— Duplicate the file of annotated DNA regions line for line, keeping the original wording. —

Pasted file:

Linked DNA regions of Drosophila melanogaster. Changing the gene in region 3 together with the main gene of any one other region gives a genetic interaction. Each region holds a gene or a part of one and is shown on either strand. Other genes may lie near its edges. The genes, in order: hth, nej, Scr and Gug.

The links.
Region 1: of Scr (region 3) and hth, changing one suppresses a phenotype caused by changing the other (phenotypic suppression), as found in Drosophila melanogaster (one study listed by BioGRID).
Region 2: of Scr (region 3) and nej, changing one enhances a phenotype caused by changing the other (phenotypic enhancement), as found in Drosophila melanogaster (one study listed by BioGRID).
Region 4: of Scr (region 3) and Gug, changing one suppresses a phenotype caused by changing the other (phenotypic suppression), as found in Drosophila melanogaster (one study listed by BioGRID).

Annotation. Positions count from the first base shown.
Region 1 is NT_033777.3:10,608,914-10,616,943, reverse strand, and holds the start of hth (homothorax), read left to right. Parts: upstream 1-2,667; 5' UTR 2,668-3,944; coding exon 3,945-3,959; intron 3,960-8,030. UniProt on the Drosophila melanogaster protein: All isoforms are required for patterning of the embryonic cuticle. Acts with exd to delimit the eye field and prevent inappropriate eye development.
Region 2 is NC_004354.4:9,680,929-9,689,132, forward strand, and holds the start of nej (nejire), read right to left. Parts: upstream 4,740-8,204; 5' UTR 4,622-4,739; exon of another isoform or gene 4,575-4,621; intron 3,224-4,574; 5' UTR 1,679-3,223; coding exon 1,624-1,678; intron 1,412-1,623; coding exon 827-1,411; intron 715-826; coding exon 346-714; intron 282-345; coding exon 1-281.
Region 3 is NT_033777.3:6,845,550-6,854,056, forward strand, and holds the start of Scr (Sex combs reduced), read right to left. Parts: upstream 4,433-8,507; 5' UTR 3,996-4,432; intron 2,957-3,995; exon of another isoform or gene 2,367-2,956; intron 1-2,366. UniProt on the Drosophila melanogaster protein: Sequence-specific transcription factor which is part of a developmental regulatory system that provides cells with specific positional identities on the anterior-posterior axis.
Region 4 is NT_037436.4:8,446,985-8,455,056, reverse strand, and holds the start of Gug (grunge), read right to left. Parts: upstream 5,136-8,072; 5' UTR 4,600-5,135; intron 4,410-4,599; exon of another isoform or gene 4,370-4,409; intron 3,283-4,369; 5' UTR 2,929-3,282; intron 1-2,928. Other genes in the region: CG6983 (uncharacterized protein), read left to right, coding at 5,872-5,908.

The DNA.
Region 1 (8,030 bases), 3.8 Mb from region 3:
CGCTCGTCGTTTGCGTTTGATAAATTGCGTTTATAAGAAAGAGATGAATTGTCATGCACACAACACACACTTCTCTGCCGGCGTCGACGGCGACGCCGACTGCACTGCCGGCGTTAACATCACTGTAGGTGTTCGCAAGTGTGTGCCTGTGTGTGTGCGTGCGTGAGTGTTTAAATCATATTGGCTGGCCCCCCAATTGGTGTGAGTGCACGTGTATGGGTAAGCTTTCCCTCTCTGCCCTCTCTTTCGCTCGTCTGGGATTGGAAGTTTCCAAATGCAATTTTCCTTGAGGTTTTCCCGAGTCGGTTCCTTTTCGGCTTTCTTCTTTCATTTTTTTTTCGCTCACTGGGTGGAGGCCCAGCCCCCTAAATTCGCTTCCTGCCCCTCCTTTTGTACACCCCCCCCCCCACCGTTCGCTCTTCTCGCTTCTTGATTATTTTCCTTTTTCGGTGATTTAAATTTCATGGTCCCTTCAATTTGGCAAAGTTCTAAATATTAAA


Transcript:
Linked DNA regions of Drosophila melanogaster. Changing the gene in region 3 together with the main gene of any one other region gives a genetic interaction. Each region holds a gene or a part of one and is shown on either strand. Other genes may lie near its edges. The genes, in order: hth, nej, Scr and Gug.

The links.
Region 1: of Scr (region 3) and hth, changing one suppresses a phenotype caused by changing the other (phenotypic suppression), as found in Drosophila melanogaster (one study listed by BioGRID).
Region 2: of Scr (region 3) and nej, changing one enhances a phenotype caused by changing the other (phenotypic enhancement), as found in Drosophila melanogaster (one study listed by BioGRID).
Region 4: of Scr (region 3) and Gug, changing one suppresses a phenotype caused by changing the other (phenotypic suppression), as found in Drosophila melanogaster (one study listed by BioGRID).

Annotation. Positions count from the first base shown.
Region 1 is NT_033777.3:10,608,914-10,616,943, reverse strand, and holds the start of hth (homothorax), read left to right. Parts: upstream 1-2,667; 5' UTR 2,668-3,944; coding exon 3,945-3,959; intron 3,960-8,030. UniProt on the Drosophila melanogaster protein: All isoforms are required for patterning of the embryonic cuticle. Acts with exd to delimit the eye field and prevent inappropriate eye development.
Region 2 is NC_004354.4:9,680,929-9,689,132, forward strand, and holds the start of nej (nejire), read right to left. Parts: upstream 4,740-8,204; 5' UTR 4,622-4,739; exon of another isoform or gene 4,575-4,621; intron 3,224-4,574; 5' UTR 1,679-3,223; coding exon 1,624-1,678; intron 1,412-1,623; coding exon 827-1,411; intron 715-826; coding exon 346-714; intron 282-345; coding exon 1-281.
Region 3 is NT_033777.3:6,845,550-6,854,056, forward strand, and holds the start of Scr (Sex combs reduced), read right to left. Parts: upstream 4,433-8,507; 5' UTR 3,996-4,432; intron 2,957-3,995; exon of another isoform or gene 2,367-2,956; intron 1-2,366. UniProt on the Drosophila melanogaster protein: Sequence-specific transcription factor which is part of a developmental regulatory system that provides cells with specific positional identities on the anterior-posterior axis.
Region 4 is NT_037436.4:8,446,985-8,455,056, reverse strand, and holds the start of Gug (grunge), read right to left. Parts: upstream 5,136-8,072; 5' UTR 4,600-5,135; intron 4,410-4,599; exon of another isoform or gene 4,370-4,409; intron 3,283-4,369; 5' UTR 2,929-3,282; intron 1-2,928. Other genes in the region: CG6983 (uncharacterized protein), read left to right, coding at 5,872-5,908.

The DNA.
Region 1 (8,030 bases), 3.8 Mb from region 3:
CGCTCGTCGTTTGCGTTTGATAAATTGCGTTTATAAGAAAGAGATGAATTGTCATGCACACAACACACACTTCTCTGCCGGCGTCGACGGCGACGCCGACTGCACTGCCGGCGTTAACATCACTGTAGGTGTTCGCAAGTGTGTGCCTGTGTGTGTGCGTGCGTGAGTGTTTAAATCATATTGGCTGGCCCCCCAATTGGTGTGAGTGCACGTGTATGGGTAAGCTTTCCCTCTCTGCCCTCTCTTTCGCTCGTCTGGGATTGGAAGTTTCCAAATGCAATTTTCCTTGAGGTTTTCCCGAGTCGGTTCCTTTTCGGCTTTCTTCTTTCATTTTTTTTTCGCTCACTGGGTGGAGGCCCAGCCCCCTAAATTCGCTTCCTGCCCCTCCTTTTGTACACCCCCCCCCCCACCGTTCGCTCTTCTCGCTTCTTGATTATTTTCCTTTTTCGGTGATTTAAATTTCATGGTCCCTTCAATTTGGCAAAGTTCTAAATATTAAA